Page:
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On the Exploration of Quasars and the Astrometric Microlensing Effect with the Gaia Satellite

Proft, Svea

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For two years, the Gaia satellite has been scanning the sky to obtain an unmatched positional accuracy of stars and a variety of data. In this thesis, we investigate two different kinds of questions with respect to Gaia. In our first research focus we explore Gaia data that is suitable to learn more about the structure of quasars. For this, we simulate low- and high-resolution quasar spectra as they would be generated by Gaia’s blue and red photometers and the radial velocity spectrograph (RVS). Furthermore, we investigate bright SDSS quasars with broad emission lines (BELs) redshifted into the wavelength range of Gaia’s RVS. We find out that quasar low-resolution spectra enable the study of equivalent widths, continuum variability, and the so called Baldwin effect. For about seventy bright quasars, Gaia will obtain high-resolution spectra from which BEL variability can be studied using the line profile. From our analysis we conclude that Gaia provides a large amount of data which we can use for a better understanding of variability in quasar spectra. In our second research focus, we improve the prediction of astrometric microlensing events with Gaia data. When we predict such events precisely, we could plan to observe the corresponding photometric amplification simultaneously. To improve our published search for microlensing events (Proft et al. 2011), we increase the search radius around a potential lensing star and check once more the proper motion of the lenses. Due to the revision of our program, we find fifty new potential microlensing events. Six have estimated positional changes that could lead to a detectable Gaia signal. Currently, the errors of our calculated quantities are too large to follow up the events in real time. We will monitor whether our microlensing predictions are correct and with future Gaia data we can make more precise predictions in order to develop observational campaigns.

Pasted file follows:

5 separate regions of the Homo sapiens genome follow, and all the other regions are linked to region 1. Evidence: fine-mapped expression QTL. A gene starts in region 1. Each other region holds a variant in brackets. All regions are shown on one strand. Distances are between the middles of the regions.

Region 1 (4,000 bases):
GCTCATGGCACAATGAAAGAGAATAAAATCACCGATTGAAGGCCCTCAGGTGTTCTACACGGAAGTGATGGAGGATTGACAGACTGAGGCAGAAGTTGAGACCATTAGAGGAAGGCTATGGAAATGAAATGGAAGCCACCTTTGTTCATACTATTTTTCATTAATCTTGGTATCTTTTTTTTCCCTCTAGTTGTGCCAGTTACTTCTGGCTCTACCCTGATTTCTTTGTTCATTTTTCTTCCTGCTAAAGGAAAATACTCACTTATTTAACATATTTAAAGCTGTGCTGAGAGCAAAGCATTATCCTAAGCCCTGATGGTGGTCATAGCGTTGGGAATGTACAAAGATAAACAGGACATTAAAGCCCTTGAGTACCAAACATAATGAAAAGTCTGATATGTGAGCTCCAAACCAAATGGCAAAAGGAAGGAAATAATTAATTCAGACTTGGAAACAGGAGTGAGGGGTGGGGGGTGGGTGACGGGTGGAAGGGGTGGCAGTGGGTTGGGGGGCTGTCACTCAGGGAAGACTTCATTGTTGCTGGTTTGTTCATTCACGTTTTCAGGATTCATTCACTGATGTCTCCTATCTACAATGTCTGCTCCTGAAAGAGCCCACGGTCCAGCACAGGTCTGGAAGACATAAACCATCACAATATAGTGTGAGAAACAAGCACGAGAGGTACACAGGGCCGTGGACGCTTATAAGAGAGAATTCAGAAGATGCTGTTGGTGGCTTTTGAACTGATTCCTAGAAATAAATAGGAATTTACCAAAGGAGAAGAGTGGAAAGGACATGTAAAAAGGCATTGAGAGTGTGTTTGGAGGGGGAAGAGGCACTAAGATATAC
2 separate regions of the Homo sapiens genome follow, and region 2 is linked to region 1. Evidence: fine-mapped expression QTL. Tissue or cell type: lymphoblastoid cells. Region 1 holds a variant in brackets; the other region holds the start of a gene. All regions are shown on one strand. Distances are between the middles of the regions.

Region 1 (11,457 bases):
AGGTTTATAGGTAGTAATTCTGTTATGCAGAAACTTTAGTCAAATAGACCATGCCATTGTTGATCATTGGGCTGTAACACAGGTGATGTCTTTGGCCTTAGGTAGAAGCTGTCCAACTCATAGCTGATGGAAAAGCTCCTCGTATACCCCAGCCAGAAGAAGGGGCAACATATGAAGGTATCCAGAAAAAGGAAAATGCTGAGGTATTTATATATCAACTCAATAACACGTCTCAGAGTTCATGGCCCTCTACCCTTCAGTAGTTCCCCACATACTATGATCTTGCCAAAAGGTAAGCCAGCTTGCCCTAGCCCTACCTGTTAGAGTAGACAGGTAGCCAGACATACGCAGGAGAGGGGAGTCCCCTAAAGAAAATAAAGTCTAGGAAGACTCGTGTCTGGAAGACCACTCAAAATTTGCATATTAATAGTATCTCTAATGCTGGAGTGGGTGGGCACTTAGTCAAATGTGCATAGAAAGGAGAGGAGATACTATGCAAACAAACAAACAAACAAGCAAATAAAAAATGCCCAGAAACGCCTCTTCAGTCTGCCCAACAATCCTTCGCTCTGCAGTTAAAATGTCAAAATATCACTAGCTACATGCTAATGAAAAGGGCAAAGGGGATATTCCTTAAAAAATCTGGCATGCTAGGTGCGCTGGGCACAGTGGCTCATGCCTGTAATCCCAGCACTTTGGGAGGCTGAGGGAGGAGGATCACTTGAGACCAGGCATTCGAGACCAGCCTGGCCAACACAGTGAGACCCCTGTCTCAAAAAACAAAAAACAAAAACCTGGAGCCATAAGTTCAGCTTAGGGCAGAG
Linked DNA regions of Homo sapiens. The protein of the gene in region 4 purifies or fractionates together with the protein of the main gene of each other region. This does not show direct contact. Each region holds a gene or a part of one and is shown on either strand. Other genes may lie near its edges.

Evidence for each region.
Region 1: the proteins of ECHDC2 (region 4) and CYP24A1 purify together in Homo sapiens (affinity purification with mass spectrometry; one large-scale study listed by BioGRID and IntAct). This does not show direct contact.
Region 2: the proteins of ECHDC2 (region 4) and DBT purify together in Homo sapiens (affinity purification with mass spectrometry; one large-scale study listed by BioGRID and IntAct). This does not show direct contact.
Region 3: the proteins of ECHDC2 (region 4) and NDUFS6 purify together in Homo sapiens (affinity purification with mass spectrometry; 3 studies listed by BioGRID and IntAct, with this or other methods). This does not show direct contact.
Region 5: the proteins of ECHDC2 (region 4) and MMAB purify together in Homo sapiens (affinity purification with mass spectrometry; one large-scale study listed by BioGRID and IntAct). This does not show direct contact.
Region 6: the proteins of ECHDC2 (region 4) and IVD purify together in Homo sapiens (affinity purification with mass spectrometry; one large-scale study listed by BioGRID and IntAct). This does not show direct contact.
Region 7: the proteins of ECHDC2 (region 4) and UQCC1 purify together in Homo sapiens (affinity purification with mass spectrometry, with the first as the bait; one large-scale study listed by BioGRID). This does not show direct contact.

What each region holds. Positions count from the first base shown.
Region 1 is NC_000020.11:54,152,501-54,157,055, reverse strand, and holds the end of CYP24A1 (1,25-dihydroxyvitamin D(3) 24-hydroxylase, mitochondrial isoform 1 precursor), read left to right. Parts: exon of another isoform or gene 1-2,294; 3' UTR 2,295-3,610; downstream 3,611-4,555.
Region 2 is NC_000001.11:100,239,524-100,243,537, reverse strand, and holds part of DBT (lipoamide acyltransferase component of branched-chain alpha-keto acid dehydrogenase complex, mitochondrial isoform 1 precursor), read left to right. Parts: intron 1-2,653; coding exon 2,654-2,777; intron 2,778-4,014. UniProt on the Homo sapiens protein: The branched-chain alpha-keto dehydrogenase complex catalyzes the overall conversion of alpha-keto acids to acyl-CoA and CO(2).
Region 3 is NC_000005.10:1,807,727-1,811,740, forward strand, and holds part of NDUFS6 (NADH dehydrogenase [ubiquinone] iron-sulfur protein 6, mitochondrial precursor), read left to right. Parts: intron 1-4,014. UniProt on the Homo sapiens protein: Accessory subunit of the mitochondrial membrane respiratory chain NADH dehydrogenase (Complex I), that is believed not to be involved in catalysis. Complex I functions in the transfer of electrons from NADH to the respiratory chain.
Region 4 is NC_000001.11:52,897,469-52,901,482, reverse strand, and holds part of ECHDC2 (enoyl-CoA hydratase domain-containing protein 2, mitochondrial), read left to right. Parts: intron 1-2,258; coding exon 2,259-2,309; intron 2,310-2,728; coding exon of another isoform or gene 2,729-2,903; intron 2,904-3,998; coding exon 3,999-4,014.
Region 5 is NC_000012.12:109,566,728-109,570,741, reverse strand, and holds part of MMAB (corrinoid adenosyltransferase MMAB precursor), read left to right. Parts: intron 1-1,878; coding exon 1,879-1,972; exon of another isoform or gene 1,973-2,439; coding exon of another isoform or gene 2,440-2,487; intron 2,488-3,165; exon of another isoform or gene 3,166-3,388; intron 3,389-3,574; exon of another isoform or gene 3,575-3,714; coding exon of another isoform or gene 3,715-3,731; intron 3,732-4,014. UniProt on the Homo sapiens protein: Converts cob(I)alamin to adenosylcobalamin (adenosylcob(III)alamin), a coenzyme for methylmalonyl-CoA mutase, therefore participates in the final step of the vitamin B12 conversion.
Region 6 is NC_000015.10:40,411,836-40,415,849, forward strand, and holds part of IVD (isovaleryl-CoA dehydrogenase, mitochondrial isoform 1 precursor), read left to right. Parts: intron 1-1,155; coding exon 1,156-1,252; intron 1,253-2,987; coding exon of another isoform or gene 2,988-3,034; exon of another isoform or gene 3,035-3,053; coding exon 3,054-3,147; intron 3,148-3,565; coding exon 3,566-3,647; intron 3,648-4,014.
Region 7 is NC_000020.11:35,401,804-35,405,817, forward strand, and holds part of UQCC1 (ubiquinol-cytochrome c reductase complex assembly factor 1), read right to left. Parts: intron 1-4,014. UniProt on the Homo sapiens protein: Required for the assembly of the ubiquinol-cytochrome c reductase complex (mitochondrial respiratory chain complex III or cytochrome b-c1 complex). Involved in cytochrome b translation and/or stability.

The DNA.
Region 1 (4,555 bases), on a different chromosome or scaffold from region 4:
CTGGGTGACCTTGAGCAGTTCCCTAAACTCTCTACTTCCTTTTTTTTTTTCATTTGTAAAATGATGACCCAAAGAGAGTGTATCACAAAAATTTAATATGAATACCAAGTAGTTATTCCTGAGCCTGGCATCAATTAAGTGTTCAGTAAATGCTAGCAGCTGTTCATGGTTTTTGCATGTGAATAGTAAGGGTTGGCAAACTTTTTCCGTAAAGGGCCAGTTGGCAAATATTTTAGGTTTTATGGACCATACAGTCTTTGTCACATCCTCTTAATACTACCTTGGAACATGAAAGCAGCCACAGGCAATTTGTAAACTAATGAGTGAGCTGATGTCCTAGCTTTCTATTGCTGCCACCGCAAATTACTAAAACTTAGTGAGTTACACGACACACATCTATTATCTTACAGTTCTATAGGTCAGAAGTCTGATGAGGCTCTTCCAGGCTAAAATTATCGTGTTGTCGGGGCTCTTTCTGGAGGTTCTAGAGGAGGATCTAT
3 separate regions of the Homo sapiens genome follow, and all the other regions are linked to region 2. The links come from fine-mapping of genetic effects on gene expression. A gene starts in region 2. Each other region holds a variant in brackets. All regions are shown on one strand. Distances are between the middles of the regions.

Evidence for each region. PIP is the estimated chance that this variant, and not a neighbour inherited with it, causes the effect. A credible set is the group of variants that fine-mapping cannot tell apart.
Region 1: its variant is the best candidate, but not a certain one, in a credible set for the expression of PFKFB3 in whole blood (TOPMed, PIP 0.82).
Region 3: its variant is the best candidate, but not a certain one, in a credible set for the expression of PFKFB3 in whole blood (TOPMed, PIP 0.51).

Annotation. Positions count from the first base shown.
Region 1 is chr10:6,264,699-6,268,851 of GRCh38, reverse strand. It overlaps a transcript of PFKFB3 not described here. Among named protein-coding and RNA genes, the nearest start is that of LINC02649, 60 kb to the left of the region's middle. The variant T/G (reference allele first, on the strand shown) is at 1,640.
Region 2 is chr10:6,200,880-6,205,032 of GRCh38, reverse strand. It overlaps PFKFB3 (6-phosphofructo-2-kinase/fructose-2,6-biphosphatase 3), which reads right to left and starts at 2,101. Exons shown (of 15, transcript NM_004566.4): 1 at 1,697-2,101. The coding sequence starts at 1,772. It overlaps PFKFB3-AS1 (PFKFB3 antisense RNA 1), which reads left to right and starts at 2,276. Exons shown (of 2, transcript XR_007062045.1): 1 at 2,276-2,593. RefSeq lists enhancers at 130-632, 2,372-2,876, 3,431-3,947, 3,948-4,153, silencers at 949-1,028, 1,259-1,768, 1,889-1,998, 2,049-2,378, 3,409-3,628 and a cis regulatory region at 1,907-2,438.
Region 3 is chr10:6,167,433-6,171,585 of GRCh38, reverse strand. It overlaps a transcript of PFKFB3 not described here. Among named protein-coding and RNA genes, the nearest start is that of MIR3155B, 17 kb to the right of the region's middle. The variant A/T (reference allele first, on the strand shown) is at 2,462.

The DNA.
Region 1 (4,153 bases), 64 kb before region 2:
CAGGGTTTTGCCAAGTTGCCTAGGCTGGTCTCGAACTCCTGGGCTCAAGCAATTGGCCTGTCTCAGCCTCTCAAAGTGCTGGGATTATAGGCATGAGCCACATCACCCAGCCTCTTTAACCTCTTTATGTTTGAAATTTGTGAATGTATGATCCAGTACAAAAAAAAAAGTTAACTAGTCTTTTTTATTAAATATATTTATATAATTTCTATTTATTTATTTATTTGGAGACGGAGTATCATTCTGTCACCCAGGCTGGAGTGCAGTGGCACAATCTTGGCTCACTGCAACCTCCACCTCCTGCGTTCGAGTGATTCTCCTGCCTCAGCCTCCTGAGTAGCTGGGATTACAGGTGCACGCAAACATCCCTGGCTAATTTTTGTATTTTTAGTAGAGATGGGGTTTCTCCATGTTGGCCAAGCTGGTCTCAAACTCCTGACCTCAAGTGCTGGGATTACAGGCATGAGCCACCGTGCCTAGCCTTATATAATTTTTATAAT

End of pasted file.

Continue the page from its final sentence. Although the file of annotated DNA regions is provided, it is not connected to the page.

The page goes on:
Item Type: Dissertation
Supervisor: Wambsganß, Prof. Dr. Joachim
Date of thesis defense: 29 June 2016
Date Deposited: 05 Jul 2016 13:05
Date: 2016
Faculties / Institutes: The Faculty of Physics and Astronomy > Dekanat der Fakultät für Physik und Astronomie
Subjects: 520 Astronomy and allied sciences
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